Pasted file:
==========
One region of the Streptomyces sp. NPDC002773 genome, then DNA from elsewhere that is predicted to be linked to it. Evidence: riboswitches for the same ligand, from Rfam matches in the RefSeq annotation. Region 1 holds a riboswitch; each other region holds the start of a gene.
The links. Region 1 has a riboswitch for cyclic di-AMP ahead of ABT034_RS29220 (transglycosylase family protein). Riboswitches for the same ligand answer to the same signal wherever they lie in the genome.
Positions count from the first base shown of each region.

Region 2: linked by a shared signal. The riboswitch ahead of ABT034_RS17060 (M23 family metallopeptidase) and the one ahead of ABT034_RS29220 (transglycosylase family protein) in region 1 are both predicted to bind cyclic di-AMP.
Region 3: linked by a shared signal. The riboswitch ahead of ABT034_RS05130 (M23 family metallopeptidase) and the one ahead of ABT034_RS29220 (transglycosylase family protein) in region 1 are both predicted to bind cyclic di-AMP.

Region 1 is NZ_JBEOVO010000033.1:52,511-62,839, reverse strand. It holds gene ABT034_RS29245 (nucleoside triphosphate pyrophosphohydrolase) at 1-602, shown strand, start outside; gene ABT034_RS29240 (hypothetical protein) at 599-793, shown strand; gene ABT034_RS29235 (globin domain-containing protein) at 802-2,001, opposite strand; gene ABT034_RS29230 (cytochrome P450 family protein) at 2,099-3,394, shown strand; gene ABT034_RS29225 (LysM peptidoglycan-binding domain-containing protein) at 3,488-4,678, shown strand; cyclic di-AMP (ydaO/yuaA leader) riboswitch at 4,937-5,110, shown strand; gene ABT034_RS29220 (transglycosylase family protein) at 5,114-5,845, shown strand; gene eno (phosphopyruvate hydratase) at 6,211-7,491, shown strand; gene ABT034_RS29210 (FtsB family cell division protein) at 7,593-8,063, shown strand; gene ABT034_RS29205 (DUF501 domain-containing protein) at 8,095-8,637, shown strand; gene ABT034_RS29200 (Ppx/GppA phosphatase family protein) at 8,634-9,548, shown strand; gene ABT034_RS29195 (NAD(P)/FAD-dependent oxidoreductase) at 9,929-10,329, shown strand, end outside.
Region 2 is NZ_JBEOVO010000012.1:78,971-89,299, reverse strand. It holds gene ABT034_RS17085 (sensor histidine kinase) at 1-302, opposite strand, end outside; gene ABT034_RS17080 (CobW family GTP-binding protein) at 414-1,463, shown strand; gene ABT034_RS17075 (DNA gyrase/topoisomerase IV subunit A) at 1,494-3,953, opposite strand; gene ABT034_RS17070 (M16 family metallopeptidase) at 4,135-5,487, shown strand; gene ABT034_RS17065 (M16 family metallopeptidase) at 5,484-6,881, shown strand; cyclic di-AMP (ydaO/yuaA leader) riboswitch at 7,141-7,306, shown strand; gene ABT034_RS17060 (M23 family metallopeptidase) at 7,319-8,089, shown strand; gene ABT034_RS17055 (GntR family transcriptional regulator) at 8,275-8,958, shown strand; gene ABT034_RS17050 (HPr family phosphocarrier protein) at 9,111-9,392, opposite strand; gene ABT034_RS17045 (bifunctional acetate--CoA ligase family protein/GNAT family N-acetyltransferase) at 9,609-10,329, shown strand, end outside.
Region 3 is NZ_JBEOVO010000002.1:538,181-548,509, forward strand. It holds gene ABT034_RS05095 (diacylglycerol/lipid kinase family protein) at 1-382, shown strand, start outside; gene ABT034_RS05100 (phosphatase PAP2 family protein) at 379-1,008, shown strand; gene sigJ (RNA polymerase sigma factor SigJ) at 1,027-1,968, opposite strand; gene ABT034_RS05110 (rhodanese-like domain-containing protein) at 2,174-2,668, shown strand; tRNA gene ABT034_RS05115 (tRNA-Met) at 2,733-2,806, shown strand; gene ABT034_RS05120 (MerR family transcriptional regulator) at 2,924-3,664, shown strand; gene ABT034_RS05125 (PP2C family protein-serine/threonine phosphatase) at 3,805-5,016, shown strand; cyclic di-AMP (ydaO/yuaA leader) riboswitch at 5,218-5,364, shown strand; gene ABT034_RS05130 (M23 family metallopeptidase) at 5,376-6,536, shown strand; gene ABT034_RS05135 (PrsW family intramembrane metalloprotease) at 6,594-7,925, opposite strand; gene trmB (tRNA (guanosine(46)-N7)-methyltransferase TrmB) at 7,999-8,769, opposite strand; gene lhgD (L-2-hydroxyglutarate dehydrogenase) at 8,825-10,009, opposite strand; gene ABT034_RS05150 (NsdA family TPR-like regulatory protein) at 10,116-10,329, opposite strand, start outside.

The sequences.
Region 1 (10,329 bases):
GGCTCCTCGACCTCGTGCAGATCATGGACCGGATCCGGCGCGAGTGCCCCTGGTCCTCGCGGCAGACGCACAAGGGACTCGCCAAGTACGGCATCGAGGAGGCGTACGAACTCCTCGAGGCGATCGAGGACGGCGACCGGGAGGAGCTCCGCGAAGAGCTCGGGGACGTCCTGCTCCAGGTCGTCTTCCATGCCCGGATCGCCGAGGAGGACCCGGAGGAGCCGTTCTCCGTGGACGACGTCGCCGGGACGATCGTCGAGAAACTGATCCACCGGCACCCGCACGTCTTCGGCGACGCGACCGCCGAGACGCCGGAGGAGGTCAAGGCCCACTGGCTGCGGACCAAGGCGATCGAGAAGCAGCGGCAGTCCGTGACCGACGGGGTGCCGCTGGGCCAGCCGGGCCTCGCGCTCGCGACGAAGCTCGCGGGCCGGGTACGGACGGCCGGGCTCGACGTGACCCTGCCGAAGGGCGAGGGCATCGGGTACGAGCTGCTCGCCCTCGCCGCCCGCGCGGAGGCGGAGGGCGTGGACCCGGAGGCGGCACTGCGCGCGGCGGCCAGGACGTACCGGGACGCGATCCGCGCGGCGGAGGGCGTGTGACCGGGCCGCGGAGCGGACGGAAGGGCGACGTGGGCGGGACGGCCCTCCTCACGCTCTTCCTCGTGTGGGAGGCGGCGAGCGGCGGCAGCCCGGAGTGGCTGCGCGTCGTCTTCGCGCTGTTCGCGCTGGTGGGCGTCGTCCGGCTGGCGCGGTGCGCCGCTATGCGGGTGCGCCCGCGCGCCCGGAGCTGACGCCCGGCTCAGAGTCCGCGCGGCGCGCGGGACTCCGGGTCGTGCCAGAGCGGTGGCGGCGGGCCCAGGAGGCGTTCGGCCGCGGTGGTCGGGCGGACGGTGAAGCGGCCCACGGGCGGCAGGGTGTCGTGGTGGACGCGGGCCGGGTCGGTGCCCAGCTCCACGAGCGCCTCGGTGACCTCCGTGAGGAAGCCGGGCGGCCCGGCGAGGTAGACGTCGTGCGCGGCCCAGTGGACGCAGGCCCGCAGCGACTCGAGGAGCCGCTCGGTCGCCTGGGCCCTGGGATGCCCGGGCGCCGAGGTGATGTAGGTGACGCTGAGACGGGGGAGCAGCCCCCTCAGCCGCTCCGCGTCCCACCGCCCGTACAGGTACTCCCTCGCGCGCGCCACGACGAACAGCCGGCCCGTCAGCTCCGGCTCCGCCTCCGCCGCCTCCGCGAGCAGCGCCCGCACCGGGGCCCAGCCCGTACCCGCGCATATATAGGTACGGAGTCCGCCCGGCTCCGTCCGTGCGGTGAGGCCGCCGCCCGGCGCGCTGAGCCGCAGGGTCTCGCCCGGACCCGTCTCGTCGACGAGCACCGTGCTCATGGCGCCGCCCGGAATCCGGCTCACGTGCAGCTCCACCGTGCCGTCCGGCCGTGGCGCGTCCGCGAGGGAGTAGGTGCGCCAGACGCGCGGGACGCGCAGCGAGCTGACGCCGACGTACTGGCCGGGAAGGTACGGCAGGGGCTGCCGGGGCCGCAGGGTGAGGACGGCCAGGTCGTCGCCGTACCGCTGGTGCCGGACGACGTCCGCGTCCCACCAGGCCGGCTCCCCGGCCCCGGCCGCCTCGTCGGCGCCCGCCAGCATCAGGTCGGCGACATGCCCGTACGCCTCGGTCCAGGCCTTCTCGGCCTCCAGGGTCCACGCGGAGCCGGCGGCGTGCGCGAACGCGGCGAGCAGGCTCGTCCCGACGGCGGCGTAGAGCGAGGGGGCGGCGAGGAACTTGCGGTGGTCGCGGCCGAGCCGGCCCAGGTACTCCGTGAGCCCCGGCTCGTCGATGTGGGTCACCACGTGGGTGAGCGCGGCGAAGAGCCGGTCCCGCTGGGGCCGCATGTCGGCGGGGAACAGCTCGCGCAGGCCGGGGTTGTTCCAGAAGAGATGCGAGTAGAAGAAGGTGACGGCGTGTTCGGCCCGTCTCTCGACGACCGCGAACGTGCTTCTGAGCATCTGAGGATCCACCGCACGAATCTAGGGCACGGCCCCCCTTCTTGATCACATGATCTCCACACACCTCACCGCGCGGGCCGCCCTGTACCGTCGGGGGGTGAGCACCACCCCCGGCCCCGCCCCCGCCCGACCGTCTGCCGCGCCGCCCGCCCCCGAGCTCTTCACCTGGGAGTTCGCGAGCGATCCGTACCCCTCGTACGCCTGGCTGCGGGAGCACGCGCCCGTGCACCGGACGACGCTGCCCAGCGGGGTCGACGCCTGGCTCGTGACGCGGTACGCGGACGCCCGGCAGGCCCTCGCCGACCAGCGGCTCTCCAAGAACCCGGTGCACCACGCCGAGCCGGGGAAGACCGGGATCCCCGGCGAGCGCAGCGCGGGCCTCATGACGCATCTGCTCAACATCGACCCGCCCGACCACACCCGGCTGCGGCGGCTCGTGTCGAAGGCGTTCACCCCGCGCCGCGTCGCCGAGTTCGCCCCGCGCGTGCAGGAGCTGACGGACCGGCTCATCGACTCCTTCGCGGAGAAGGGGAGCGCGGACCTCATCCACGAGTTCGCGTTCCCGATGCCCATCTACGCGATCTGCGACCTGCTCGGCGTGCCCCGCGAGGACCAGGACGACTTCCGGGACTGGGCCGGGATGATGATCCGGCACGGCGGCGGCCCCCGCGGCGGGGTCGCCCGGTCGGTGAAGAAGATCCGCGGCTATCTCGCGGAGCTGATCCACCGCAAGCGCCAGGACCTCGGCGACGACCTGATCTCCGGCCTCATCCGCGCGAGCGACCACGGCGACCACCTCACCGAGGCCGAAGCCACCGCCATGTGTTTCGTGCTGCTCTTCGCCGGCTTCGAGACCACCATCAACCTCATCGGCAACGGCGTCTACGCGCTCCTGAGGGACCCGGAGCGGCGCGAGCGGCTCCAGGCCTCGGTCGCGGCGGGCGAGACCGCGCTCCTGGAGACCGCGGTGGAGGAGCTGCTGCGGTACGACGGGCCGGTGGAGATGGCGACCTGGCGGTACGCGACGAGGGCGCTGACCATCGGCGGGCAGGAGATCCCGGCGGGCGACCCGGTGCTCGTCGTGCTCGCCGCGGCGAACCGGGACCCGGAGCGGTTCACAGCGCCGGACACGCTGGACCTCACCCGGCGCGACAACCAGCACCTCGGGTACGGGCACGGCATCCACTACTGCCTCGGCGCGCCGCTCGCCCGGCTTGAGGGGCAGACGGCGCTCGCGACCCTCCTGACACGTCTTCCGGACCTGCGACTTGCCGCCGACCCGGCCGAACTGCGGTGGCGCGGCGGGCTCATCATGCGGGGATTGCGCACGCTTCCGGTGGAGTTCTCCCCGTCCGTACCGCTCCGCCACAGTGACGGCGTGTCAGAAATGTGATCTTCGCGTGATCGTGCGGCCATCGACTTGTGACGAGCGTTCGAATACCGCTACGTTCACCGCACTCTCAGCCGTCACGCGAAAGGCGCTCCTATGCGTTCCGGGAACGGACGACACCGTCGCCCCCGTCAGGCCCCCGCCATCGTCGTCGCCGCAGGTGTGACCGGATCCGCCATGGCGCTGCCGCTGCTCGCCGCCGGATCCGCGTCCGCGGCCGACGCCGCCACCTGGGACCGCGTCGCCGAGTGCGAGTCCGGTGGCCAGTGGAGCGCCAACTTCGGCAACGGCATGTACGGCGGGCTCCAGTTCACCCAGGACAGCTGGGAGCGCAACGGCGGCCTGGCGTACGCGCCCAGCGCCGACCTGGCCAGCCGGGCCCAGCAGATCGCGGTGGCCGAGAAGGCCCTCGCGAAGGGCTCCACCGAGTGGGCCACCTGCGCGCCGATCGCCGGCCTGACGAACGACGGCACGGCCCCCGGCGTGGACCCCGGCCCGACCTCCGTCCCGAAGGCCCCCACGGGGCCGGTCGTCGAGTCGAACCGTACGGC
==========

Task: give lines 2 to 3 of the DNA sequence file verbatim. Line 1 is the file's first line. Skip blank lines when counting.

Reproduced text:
The links. Region 1 has a riboswitch for cyclic di-AMP ahead of ABT034_RS29220 (transglycosylase family protein). Riboswitches for the same ligand answer to the same signal wherever they lie in the genome.
Positions count from the first base shown of each region.